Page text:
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Bishop

Neal Barnard, Joel Fuhrman, Mangoman, etc. - and their push....

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OldTech

Bishop, thanks for the explanation.

 

I recommend that you follow the advice that most of us follow: eat to your meter. As to eating fruit try a small portion of fruit and test 1 and 2 hours after. My rule is that if a food spikes my blood glucose to more than 100 mg/dl - its out or the portion has to be reduced. Others use either 120 mg/dl or 140 mg/dl for decision points.

 

I for one cannot really eat fruit. A half an apple will spike my blood glucose over 140 mg/dl (last time it was over 200 mg/dl). I can however eat small servings of berries (generally served with a generous helping of whipped cream).

 

For me the decision now is that if a food contains more than 5 net grams of carbs I will not even bother to test. Sometimes I am surprised. The last time I was surprised was to find out that liver, unlike other meats, have carbs (about 1.5 grams per ounce) so when I did a random test that evening I found my blood glucose had exceeded my goals for the meal. Now when I have liver I reduce the portions of other carbs to compensate.

 

If you are thinking you need a balanced diet on low carb, I too have had the same thoughts. So I make sure to eat a variety of nuts (limited to 2 ounces per day), non starchy vegetables, a variety of cheeses and meats, bakers chocolate, and have added liver at least once a week. I also take a variety of supplements including magnesium and a B based multivitamin. Except for low sodium/chloride and low calcium (due to hypoparathyroidism) my lab results have been normal and I feel good. I have added additional salt and calcium to fix the deficiencies.

 

Other people may have other ideas for achieving a more balanced diet on low carb.

 

BTW: Based on the claim that the plant based hypocaloric New Castle diet 'cured' type II I gave it serious consideration. The New Castle diet is an attempt to emulate the results of bariatric surgery that was thought to cure type II as a side effect. However, it has now been shown that bariatric surgery does not cure type II and Dr Taylor no longer is no longer claiming a cure. He now says that it may lead to remission. And since I would argue that I am already in remission and have adjusted to my diet I see no reason to look for alternatives to my ketogenic diet.

 

Note. I use the word diet, but in reality it is a life style change for me. There is no going back to my former diet or even cheating if I want to have normal blood glucose.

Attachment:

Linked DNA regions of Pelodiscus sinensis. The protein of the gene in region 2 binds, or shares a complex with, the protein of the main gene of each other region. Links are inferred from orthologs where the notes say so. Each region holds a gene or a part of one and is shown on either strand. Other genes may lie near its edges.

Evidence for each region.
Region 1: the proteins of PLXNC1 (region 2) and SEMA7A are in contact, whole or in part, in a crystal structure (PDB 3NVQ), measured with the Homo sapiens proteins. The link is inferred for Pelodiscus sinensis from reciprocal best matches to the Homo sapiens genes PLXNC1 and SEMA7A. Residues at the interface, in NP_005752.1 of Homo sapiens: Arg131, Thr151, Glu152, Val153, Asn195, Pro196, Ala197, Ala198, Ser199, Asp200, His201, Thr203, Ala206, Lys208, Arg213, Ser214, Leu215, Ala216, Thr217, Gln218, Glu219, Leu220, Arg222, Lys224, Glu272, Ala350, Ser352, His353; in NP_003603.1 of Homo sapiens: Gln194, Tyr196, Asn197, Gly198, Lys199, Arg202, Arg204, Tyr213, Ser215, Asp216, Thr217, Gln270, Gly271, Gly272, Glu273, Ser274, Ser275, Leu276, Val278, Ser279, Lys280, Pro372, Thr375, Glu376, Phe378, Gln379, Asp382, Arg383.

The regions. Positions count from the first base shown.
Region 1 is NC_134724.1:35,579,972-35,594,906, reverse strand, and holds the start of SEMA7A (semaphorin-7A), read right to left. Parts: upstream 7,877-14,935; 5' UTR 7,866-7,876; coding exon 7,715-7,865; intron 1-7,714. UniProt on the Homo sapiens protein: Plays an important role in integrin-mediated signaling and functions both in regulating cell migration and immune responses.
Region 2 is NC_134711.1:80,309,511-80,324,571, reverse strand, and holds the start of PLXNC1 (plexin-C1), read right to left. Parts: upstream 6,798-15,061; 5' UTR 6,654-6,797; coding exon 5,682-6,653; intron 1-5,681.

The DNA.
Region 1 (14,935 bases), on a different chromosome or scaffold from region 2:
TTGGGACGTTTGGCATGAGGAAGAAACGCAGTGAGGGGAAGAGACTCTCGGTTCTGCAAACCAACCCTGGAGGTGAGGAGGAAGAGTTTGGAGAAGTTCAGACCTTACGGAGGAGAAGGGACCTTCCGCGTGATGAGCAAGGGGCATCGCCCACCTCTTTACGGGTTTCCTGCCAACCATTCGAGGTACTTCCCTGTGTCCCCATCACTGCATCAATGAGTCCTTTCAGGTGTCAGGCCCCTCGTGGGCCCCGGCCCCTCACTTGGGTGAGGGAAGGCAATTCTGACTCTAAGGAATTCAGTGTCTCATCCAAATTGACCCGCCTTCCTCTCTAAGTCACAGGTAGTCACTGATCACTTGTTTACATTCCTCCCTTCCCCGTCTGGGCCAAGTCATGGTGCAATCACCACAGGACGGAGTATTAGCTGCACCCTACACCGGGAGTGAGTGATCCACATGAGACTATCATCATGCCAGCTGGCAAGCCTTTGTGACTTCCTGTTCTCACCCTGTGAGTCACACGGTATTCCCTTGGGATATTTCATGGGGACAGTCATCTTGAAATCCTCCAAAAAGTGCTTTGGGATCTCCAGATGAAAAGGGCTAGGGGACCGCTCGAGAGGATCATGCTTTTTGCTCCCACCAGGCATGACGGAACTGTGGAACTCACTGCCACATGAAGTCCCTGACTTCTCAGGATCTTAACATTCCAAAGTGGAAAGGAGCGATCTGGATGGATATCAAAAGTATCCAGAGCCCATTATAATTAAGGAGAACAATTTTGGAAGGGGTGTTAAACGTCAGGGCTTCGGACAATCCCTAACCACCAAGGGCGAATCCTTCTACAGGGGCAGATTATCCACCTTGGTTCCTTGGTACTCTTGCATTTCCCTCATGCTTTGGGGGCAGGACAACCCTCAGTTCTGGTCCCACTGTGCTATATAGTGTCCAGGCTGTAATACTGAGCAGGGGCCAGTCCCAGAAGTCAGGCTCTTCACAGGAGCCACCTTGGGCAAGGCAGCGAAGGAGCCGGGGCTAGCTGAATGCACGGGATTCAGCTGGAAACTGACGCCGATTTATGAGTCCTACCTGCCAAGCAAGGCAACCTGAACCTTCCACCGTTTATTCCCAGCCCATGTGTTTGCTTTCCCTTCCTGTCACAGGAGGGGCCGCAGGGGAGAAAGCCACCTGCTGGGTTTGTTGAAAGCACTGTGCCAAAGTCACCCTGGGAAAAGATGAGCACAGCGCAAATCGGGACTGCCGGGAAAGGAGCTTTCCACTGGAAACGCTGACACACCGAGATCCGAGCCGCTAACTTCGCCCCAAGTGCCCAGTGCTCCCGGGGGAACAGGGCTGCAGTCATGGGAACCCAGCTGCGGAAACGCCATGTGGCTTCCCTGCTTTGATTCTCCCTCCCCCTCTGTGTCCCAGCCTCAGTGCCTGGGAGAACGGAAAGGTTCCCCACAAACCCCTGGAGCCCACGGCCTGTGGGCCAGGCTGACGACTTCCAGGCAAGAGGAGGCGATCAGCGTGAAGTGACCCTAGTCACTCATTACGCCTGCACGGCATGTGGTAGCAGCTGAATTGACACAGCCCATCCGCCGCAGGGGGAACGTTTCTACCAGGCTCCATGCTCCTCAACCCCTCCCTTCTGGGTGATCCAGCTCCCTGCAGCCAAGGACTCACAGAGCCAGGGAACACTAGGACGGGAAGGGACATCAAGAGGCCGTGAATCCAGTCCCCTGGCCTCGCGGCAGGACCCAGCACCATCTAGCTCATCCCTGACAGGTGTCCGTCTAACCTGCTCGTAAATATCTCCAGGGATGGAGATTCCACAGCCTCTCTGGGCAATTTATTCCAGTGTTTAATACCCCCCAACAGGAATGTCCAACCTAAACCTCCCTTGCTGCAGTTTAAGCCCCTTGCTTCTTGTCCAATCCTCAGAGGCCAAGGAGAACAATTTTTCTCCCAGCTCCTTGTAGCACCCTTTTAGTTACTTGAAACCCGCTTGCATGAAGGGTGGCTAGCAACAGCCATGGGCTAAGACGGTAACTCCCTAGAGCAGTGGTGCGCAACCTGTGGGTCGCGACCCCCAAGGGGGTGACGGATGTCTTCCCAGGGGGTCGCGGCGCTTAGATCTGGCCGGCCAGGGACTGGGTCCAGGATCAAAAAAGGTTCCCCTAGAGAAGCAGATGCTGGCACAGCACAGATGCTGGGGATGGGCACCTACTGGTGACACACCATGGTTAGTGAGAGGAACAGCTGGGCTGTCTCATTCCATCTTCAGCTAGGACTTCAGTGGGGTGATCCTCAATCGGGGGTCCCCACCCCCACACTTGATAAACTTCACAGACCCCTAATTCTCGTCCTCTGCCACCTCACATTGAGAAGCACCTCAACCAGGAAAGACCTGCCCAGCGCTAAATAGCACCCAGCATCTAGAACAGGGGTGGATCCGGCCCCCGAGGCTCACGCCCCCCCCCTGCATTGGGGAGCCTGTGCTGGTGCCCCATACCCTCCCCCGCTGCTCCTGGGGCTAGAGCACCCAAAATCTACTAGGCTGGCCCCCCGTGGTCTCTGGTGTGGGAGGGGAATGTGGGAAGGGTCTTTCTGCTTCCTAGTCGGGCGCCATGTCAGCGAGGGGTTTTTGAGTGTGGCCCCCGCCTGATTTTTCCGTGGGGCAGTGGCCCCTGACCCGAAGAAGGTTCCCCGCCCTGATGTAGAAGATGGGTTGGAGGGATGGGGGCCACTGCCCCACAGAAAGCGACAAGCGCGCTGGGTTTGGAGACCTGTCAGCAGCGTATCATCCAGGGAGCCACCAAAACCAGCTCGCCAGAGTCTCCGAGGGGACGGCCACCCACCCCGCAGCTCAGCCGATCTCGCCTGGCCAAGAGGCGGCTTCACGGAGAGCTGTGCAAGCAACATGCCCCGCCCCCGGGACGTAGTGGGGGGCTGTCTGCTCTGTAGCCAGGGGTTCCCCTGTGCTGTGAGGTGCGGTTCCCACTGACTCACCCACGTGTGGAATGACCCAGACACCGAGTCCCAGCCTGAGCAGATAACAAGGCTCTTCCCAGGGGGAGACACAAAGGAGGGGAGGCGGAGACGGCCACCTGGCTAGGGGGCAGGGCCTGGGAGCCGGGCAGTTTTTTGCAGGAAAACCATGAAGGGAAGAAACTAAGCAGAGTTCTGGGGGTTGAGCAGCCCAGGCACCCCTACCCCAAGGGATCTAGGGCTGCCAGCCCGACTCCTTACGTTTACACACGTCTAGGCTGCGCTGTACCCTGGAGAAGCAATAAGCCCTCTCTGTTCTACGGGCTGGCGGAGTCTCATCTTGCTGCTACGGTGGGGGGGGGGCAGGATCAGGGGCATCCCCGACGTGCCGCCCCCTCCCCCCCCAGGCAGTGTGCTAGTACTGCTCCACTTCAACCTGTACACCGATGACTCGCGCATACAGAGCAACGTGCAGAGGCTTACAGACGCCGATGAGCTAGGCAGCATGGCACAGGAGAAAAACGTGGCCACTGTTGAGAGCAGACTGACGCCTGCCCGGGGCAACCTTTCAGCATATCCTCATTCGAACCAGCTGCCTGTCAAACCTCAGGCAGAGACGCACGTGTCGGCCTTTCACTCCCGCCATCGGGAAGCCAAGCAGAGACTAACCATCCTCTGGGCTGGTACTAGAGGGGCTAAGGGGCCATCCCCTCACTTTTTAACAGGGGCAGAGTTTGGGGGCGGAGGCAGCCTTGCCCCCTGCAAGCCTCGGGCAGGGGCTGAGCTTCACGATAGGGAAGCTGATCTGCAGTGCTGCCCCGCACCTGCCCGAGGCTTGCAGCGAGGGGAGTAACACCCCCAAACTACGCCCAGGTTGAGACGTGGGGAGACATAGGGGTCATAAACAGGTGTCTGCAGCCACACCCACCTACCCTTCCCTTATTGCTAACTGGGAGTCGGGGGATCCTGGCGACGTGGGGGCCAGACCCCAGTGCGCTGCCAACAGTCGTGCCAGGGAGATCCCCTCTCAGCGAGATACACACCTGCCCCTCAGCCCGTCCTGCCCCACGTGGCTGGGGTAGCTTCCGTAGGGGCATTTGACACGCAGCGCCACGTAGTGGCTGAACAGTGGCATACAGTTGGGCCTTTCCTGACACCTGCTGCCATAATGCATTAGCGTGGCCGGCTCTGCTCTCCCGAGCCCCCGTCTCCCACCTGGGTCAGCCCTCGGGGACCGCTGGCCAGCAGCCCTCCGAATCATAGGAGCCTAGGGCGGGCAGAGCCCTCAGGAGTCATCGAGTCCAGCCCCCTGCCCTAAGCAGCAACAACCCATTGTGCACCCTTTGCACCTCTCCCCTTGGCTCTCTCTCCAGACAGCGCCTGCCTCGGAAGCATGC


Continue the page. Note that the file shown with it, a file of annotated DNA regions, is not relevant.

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Kit

If you are thinking you need a balanced diet on low carb, I too have had the same thoughts. So I make sure to eat a variety of nuts (limited to 2 ounces per day), non starchy vegetables, a variety of cheeses and meats, bakers chocolate, and have added liver at least once a week. I also take a variety of supplements including magnesium and a B based multivitamin. Except for low sodium/chloride and low calcium (due to hypoparathyroidism) my lab results have been normal and I feel good. I have added additional salt and calcium to fix the deficiencies.

 

 

Variety is the key to a balanced diet, no matter what kind of diet it is.

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Bishop

OldTech, thanks for sharing and those are some nice looking "normal" numbers there:  "Last A1c 4.5. Average postprandial 86. Very little variability. Very low carb and metformin (2x500mg). Two meals a day with no snacks."

 

And your PP rule about not going past 100 vs. the usual 120 or 140 I see a lot of, sounds like a decent contributor to that success, along with a number of other factors you call out.  I'm just starting out (and from a really bad, initial A1C number) and trying to keep things reasonable, but I've been hitting as high as 135 PP (1 and 2 hour checks) eating things with a bit more carbs, as I figure certain foods or food combinations out.

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Bishop

 

BTW: Based on the claim that the plant based hypocaloric New Castle diet 'cured' type II I gave it serious consideration.

 

Yeah, starting to be mildly annoyed by those claims of a cure and then merely stating fantastic A1C numbers and the need to be on a given diet.
 
While it’s no small feat for a diabetic to remain on a diet/exercise regimen to hit an A1C number, that doesn’t translate to cure in my book given my current understanding.  More like a well managed successful (and hopefully sustainable) outcome, which is a great thing.
 
I’m not sure what the clinical definition would be, but I’d consider a cure more along the lines of being able to see OGTT or similar “glucose challenge + response” curves which were contained and normal.  Or in the Type 1 case, evidence that beta cells were regenerated somehow and the insulin was flowing.

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jwags

My definition of reversal of diabetes or a cure would be when you don't have to restrict your diet anymore and still get normal bgs. If you have to eat only raw veggies or even a 20 carb diet to get into the normal range I don't consider that a cure. I have done various levels of carbs over 8 years. I have added some non gluten grains back in but I have to eat them early in the day and exercise a ton to keep from spiking.

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samuraiguy

I still have 2-3 fruit portions a day and keep this little list handy:

 

Fruit with Less Than 5 Net Carbs

1/2 cup of raw strawberries (3.3 net carbs)
1/2 cup of raw raspberries (4.2 net carbs)
1/2 of a medium peach (4.3 net carbs)
5 whole sweet cherries (5.1 net carbs)
1/2 of a kiwi fruit (4.3 net carbs)
1 medium apricot (3.2 net carbs)
1/2 medium Haas avocado (3.7 net carbs)

Fruit with less than 10 Net Carbs

1 cup of raw strawberries (6.6 net carbs)
1 cup of raw raspberries (8.4 net carbs)
1/2 cup of raw blueberries (8.6 net carbs)
1/2 cup of raw boysenberries (8.0 net carbs)
1/2 cup of blackberries (5.9 net carbs)
1/2 cup raw grapes (7.1 net carbs)
1/2 cup raw pineapple (8.7 net carbs)
1 raw plum (8.6 net carbs)
1 medium tangerine (9.4 net carbs)
1 raw lime (7.1 net carbs)
1/2 medium apple (9.0 net carbs)
1/2 Valencia orange (5.2 net carbs)
1/2 cup raw honeydew melon (7.8 net carbs)
1/2 cup raw cantaloupe (5.7 net carbs)

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Bishop

Handy dandy list, thanks samuraiguy!

 

Funny how Google, Siri, etc. have a nice, clear, formatted nutrition table for a question like "how many carbs in xxx" but when I change that to "how many net carbs in xxx" it just returns the usual list of search results.  At least for me.

 

Also, for some reason, I didn't realize blackberries had more net carbs than strawberries.